From the start, Lawrence High wrestler Reece Wright-Conklin’s sophomore season was pointed toward one thing.
Following a promising freshman campaign, in which he’d marched to a fifth-place finish in the Class 6A state tournament, the logical next step was a state title, and that was what the wrestler set out to obtain in 2009-10.
“Our goal was for him to win it, period,” LHS coach Pat Naughton said. “And I think any less than that would have been a disappointment.”
Consider the disappointment averted.
In finishing with a 34-2 overall record, Wright-Conklin rolled to one of the most successful seasons in recent area history, picking up a Sunflower League title, regional title and Class 6A 160-pound state title, becoming the first LHS wrestler to win an individual state title since Nolan Kellerman won back-to-back crowns in 2005 and ’06.
For his efforts, he has been named the Journal-World’s wrestler of the year.
“I guess the end of my freshman year, I really thought that my sophomore year could be my first year of winning state and be a good way to really start off my high school career,” Wright-Conklin said. “Midway during my sophomore season, I was still undefeated, and that’s when I really got my hopes up.”
While his sophomore season was defined largely by his postseason dominance, however, it was a pair of regular-season losses — each of which had a different effect on the wrestler — that might have helped ensure things ended up the way they did.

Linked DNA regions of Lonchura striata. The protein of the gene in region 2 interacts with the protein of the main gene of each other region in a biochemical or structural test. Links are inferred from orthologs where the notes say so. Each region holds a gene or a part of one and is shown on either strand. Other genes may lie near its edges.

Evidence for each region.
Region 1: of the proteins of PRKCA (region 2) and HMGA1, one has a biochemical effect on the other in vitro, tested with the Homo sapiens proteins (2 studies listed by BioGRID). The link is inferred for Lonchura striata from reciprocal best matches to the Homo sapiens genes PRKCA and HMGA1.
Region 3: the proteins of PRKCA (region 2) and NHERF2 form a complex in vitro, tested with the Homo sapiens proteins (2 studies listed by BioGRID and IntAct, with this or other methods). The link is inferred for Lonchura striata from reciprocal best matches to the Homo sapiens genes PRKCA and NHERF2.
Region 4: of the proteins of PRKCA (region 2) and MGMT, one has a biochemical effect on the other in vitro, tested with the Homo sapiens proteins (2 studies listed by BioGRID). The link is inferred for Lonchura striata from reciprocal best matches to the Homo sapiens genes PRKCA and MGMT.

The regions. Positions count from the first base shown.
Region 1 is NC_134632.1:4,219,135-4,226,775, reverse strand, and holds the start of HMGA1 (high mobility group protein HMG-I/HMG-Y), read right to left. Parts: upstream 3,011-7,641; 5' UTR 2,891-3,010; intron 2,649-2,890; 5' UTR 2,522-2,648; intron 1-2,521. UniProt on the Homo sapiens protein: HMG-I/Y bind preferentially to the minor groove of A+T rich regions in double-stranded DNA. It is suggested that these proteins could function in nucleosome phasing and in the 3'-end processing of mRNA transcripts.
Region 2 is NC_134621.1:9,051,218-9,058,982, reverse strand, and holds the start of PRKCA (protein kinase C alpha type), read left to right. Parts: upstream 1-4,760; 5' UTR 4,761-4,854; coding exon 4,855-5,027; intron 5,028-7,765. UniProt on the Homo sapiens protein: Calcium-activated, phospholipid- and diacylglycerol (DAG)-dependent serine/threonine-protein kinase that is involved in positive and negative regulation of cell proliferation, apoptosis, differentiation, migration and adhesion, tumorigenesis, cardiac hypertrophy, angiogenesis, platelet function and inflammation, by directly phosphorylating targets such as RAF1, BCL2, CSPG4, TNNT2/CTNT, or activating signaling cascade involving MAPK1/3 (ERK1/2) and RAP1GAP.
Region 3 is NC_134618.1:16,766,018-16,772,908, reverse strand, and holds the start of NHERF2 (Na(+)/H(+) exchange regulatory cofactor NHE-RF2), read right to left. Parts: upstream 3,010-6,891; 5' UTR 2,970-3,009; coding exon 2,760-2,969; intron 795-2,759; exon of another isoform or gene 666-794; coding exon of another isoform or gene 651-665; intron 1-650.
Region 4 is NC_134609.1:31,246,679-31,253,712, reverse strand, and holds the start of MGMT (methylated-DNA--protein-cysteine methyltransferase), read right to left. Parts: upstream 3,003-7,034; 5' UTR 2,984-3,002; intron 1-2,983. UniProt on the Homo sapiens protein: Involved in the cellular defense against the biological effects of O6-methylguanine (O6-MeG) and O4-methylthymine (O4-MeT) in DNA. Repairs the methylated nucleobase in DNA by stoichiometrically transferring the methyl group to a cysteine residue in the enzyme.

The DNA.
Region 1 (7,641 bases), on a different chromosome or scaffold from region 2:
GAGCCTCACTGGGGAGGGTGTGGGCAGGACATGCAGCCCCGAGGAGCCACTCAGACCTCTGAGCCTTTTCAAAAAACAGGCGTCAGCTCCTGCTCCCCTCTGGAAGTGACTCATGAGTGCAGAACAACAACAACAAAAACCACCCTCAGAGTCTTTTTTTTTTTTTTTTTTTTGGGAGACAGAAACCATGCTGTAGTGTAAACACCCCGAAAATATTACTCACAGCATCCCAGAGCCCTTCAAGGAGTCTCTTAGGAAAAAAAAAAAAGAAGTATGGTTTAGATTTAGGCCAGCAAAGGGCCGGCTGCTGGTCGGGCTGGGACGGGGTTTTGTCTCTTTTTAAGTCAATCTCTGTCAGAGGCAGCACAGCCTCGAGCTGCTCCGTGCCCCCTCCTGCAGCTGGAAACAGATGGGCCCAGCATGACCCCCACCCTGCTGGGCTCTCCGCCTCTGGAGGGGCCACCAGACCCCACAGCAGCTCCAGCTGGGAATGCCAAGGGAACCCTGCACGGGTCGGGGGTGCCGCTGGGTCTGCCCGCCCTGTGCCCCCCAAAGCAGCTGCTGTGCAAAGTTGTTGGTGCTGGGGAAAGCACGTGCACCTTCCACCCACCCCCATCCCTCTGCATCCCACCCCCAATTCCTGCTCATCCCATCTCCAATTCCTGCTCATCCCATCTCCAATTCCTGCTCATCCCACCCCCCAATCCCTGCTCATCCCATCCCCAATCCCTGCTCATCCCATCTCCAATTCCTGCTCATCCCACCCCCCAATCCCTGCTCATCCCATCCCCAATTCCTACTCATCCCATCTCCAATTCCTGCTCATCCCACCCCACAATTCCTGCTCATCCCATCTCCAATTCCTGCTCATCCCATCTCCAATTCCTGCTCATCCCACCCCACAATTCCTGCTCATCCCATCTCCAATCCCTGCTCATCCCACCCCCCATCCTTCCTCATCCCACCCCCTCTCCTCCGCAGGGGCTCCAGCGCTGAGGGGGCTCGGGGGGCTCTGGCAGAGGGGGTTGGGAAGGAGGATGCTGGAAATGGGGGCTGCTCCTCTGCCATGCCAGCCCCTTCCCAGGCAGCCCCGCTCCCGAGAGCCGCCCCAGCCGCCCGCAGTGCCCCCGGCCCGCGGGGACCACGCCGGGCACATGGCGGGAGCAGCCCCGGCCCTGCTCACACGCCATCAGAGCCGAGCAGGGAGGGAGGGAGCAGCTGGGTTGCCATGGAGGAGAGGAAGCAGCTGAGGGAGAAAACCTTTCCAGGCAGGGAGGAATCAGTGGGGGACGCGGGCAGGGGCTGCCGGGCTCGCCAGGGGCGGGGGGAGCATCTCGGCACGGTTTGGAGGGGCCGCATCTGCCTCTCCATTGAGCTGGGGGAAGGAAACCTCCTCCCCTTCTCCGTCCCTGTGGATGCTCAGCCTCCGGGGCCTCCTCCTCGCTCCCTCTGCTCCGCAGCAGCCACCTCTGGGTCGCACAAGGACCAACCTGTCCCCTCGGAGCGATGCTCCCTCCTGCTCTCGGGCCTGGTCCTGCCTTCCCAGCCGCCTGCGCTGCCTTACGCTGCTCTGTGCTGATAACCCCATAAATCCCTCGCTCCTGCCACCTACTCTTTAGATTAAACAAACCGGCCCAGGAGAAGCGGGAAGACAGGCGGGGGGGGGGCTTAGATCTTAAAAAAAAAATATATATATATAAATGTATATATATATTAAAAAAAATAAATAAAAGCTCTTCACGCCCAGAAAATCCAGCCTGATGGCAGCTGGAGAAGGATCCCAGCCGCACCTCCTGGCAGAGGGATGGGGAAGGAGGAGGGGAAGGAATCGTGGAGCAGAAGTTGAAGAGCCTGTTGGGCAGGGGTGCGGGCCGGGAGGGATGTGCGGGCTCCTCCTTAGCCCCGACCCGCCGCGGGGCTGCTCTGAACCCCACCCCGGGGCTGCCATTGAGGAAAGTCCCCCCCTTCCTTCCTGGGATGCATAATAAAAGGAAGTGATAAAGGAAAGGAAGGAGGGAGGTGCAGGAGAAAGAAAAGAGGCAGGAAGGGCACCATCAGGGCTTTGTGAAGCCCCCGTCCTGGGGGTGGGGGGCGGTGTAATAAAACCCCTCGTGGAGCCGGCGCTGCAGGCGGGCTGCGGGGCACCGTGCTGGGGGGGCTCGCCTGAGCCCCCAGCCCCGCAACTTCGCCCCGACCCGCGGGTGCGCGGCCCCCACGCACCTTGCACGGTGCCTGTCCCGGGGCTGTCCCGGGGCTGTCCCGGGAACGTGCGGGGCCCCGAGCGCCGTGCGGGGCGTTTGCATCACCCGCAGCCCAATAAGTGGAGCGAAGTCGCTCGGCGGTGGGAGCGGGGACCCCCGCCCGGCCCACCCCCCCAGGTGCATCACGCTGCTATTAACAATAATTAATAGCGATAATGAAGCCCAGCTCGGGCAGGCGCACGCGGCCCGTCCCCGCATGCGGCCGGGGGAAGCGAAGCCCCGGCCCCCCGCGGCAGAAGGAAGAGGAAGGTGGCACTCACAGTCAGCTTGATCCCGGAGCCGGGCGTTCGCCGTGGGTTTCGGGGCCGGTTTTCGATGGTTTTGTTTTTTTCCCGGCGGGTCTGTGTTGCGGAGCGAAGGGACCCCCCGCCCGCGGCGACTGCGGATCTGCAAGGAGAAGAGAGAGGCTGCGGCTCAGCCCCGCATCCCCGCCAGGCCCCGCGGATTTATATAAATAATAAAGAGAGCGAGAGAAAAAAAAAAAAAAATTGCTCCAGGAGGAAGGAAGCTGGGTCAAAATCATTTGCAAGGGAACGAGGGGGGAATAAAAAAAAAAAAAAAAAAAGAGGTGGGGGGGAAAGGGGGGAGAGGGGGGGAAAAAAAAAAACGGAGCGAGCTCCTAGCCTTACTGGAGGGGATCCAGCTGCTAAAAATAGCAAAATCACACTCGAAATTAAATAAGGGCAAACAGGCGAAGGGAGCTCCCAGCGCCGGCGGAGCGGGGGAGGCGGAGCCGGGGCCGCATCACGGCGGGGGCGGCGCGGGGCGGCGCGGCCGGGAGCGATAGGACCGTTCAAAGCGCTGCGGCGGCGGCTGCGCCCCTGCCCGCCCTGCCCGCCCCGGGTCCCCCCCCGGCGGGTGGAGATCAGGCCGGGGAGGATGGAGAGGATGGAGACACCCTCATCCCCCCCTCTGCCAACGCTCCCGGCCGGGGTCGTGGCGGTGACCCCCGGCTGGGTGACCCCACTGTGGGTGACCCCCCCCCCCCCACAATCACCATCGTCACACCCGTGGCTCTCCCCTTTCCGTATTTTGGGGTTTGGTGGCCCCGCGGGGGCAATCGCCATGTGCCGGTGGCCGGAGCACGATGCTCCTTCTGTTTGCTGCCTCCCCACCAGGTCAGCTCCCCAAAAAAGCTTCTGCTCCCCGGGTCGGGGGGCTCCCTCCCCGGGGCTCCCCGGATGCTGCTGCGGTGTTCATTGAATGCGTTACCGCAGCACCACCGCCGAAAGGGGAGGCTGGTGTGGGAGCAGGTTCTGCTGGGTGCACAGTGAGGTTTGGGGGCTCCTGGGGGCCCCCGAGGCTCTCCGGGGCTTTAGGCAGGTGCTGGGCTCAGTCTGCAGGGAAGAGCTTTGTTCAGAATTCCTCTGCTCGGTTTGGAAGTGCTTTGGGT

The first loss, to eventual Class 5A 160-pound champion Logan Gaskill from Emporia, served as a wake-up call after Wright-Conklin admittedly had grown a bit “big-headed” following an undefeated start to the year.
The second, a narrow defeat suffered when he moved up a weight class to challenge Oklahoma-bound senior and eventual 6A state champion Parker Madl from Blue Valley, helped him regain any confidence he’d lost following his first loss and let him know that he could match up with anybody in the state.
“That was to really find out how good I really was,” Wright-Conklin said. “He was undefeated, going to Oklahoma, and I thought if I beat him, colleges would be looking at me. It was one of the closest matches he had all year, and keeping up with him really got my hopes up. Even though I lost, it got me going in knowing what my potential is.”
Following that match, Wright-Conklin tore through the remainder of the regular season, and by the time the state meet rolled around last month, the coach noticed a different kind of focus in his top wrestler.
“When I saw him get real focused was at the state tournament,” Naughton said. “That’s when, in that semifinal match against (Washburn Rural’s) Dalton Stanley, he just had his tunnel vision going, and there wasn’t going to be anybody that stopped him.”
Having wrapped up his first state title in only his second varsity season, Wright-Conklin now will turn his attention toward becoming the first three-time state champion in LHS history — a quest that figures to grow a bit more difficult next season, when Wright-Conklin will move up at least one weight class.
“I’m still getting people saying good job,” he said. “Today on the street, I was walking downtown, and somebody said congratulations. I didn’t know who they were, (but) that was nice.
“I can’t wait to see what happens when you do it twice.”